Netflix vs. Hulu: How to choose a streaming service

Netflix gets the edge for movies and has better technology. Hulu has more TV shows, but you can’t watch tonight’s episodes until tomorrow.

netflix hulu2
Credit: Pexels

You’ve had it with your cable or satellite TV provider and you’re ready to cut the cord and go full-on streaming. But if you’re like millions of others you’re suddenly faced with the question: How do I continue to watch programs and movies I like while still reducing my monthly video entertainment bills?

You have a multitude of options these days, and over the next few weeks I’ll be reviewing all of the major ones by using them at home. (Yeah, cool job. Getting paid to watch TV.) Let’s start with the two largest and best known services: Netflix and Hulu.

Both are reasonably good and cost about the same, but have different strengths and appeal to somewhat different audiences.

If you really like the current programs you can now find on basic cable or broadcast TV, Hulu is your first choice. Hulu also offers movies, but If you want a larger selection of films and original programing, Netflix’s streaming service is far stronger.

Today’s news tomorrow

Hulu’s lineup of television shows is enormous. But because it is a partnership of the major entertainment companies that control much of the television world, it has features designed to keep it from becoming a cable-killer.

Want to watch the "Daily Show" from Comedy Central? You can, but not until the next day. Some recent episodes are also available, but by no means all. Like the political talk shows on MSNBC? Hulu carries them, but only in an abbreviated format, offering clips, not the full episode.

The movie collection, which is large, is going to get smaller in the fall. Criterion, a film distributor, will pull its movies from Hulu to start its own service with Turner Classic Movies.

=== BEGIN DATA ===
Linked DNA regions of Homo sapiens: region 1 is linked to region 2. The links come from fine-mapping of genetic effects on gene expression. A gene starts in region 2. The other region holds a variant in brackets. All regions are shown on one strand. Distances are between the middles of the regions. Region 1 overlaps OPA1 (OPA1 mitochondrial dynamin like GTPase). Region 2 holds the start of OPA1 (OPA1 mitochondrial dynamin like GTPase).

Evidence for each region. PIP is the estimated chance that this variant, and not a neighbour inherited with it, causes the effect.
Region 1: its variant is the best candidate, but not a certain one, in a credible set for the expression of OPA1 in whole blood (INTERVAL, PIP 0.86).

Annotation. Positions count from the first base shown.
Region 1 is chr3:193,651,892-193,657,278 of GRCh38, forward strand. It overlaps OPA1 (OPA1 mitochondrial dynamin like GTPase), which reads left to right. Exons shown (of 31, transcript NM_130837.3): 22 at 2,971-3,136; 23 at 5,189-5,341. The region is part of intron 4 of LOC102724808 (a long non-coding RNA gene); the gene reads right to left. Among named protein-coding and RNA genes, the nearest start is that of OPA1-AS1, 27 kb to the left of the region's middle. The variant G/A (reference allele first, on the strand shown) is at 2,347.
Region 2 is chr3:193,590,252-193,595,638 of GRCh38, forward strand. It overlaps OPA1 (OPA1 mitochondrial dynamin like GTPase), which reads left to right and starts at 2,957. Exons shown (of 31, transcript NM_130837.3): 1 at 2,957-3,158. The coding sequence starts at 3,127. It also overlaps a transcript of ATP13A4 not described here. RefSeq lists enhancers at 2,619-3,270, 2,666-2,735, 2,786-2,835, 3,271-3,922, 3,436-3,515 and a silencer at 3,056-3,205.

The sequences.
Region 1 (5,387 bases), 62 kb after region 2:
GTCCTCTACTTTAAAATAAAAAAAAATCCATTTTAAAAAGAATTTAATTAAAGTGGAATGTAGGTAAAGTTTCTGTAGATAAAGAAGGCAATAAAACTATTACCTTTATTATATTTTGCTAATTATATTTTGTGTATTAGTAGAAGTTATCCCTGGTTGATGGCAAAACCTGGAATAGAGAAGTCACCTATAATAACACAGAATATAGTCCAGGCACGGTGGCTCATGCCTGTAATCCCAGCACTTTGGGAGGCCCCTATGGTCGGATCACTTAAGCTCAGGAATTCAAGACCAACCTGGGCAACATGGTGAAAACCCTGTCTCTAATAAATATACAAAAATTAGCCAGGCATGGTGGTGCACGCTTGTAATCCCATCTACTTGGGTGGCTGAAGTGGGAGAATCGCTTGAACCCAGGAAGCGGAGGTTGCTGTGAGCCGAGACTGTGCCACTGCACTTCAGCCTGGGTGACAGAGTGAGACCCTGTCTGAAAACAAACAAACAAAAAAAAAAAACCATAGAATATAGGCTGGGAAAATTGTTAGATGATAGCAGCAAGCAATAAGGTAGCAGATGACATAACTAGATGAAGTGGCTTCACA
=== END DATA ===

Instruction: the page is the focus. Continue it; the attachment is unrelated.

Hulu charges $7.99 a month with commercials; $11.99 with no commercials.

If you’re cutting the cord you’re probably used to fast forwarding through commercials via your DVR or other streaming device. But Hulu is engineered to make that impossible, so you’ve got to put up with interruptions. I find them quite annoying and noticed that when the commercials are finished, there’s sometimes a brief wait while the program itself reloads. Losing the ads is well worth $4 a month.

Hulu also offers Showtime’s programing, but that will cost an additional $8.99 a month. You can watch Hulu on a wide variety of devices.

Disappearing films on Netflix

I was watching a film about Ireland one evening, and decided to finish it the next day. Usually when you exit Netflix without finishing a selection, it's queued up for you when you return. It wasn’t there the next night. I did a search of the online catalog. Still not there.

I then called customer service and was told that the film had been removed from the catalog that day. That was a weird coincidence, but it points out an annoying feature of Netflix. Films and TV shows disappear. I think that generally happens because digital rights to the selections have expired.

It’s also worth noting that although streaming is the name of the game for most of us these days, Netflix’s selection of movies on DVD is still much larger than its streaming offerings.

Having said that, Netflix is my first choice for streaming video. It has excellent original shows like "Orange is the New Black," "Narcos," and "House of Cards," to name just two, and complete seasons of many shows.

Netflix has gotten a bit more expensive lately; its standard high-definition streaming plan is $10 a month. You can save $2 a month by opting for a plan that only streams in standard definition and only allows one person at a time to use the service. For $12 a month, you can stream to four screens at the same time and watch programs in UHD --  ultra-high definition.

I’ve found Netflix to be a bit easier to use than Hulu. The technology seems more finished, it presents me with better viewing suggestions, and it’s easier to find features like subtitles without digging through too many menus.

Neither service, though, has a good search interface. Both rely on a maddeningly clunky onscreen keyboard. To use it, you’ve got to click on one letter at a time with your remote to spell out a search term. I find that so inefficient that I’ll sometimes do the search on my laptop and then watch the program on my TV.

To comment on this article and other CIO content, visit us on Facebook, LinkedIn or Twitter.
Download the CIO October 2016 Digital Magazine
Notice to our Readers
We're now using social media to take your comments and feedback. Learn more about this here.